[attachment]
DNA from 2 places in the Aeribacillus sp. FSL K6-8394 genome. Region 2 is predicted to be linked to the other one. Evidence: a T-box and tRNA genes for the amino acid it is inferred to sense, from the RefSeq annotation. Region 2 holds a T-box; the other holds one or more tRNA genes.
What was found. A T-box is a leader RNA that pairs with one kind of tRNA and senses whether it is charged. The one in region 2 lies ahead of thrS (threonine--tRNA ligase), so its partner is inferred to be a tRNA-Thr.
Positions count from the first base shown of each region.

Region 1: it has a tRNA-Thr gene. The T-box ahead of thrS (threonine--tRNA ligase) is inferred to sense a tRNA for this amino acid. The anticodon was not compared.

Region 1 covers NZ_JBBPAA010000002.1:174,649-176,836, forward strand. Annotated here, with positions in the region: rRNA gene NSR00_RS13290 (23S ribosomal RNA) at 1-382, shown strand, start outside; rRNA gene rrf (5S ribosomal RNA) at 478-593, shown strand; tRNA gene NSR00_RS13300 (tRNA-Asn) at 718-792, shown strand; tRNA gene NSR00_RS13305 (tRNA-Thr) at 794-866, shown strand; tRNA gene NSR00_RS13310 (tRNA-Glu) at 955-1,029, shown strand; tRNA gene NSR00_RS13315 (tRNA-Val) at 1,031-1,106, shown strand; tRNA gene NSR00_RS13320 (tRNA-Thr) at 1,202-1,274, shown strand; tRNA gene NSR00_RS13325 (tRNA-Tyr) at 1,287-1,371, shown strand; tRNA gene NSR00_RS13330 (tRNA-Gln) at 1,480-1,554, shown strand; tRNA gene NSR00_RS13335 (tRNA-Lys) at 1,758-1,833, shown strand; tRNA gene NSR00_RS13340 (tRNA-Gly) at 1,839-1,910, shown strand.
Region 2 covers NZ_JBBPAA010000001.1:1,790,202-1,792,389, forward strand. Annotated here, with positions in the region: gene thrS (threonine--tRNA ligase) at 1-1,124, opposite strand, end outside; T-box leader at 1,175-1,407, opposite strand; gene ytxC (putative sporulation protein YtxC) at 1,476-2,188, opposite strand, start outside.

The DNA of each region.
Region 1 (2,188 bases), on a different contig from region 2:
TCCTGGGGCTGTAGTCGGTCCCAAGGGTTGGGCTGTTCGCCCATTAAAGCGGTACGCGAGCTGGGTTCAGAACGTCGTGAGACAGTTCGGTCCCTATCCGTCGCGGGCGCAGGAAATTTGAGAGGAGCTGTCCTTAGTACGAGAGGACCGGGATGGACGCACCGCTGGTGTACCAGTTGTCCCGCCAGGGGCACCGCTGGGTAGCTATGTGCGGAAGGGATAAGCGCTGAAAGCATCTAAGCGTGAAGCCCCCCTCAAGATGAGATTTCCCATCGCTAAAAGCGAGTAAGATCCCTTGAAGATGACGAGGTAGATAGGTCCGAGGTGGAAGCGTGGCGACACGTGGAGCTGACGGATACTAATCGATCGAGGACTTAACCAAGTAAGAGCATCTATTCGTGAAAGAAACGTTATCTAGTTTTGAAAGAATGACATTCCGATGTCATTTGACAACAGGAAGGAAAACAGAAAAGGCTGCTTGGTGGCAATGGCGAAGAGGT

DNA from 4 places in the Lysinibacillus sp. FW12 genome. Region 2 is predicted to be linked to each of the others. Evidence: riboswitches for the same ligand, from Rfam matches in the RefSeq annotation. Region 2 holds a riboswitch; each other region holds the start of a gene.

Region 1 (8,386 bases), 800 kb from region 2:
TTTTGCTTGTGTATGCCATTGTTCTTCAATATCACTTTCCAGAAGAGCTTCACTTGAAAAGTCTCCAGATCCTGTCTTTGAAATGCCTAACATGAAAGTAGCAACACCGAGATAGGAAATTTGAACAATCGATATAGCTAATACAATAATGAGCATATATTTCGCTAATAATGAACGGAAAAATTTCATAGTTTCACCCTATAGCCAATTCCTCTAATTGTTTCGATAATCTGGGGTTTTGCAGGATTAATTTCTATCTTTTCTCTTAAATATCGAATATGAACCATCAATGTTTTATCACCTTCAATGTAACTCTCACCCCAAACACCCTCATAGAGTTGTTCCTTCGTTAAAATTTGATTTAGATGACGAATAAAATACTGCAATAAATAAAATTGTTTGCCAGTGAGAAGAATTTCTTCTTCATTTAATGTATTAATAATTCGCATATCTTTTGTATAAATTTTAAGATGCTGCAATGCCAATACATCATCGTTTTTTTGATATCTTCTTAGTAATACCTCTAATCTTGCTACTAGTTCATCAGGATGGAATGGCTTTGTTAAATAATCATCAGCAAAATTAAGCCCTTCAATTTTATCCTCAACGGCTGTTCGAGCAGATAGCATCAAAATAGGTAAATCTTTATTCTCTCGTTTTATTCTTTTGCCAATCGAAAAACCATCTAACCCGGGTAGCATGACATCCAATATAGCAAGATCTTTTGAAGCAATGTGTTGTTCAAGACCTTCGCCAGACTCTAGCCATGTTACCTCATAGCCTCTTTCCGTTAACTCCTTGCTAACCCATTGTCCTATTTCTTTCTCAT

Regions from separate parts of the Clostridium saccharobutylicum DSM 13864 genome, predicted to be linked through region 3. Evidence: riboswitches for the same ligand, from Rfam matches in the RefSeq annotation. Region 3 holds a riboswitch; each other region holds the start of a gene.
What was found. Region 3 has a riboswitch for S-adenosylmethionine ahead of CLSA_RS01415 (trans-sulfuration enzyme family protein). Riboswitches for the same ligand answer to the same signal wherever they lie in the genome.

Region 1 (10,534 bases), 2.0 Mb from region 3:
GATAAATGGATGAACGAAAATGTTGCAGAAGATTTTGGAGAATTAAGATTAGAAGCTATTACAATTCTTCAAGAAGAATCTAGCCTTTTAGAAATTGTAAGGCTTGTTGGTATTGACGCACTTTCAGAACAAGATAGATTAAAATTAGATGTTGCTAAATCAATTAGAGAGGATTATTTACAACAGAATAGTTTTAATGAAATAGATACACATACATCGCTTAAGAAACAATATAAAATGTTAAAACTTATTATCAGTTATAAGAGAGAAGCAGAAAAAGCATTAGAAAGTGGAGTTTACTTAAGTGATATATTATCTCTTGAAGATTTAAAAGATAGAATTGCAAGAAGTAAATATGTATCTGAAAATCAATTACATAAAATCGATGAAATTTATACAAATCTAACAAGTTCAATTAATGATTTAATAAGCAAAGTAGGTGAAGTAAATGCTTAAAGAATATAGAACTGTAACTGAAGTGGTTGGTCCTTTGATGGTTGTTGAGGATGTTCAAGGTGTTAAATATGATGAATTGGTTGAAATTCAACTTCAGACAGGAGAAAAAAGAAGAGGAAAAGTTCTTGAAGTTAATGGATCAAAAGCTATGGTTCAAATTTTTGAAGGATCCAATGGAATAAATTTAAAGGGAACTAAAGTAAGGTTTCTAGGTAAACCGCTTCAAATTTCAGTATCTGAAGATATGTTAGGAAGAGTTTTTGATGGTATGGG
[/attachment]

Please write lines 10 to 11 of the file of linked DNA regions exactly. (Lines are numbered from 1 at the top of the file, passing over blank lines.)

DNA from 4 places in the Lysinibacillus sp. FW12 genome. Region 2 is predicted to be linked to each of the others. Evidence: riboswitches for the same ligand, from Rfam matches in the RefSeq annotation. Region 2 holds a riboswitch; each other region holds the start of a gene.

Region 1 (8,386 bases), 800 kb from region 2: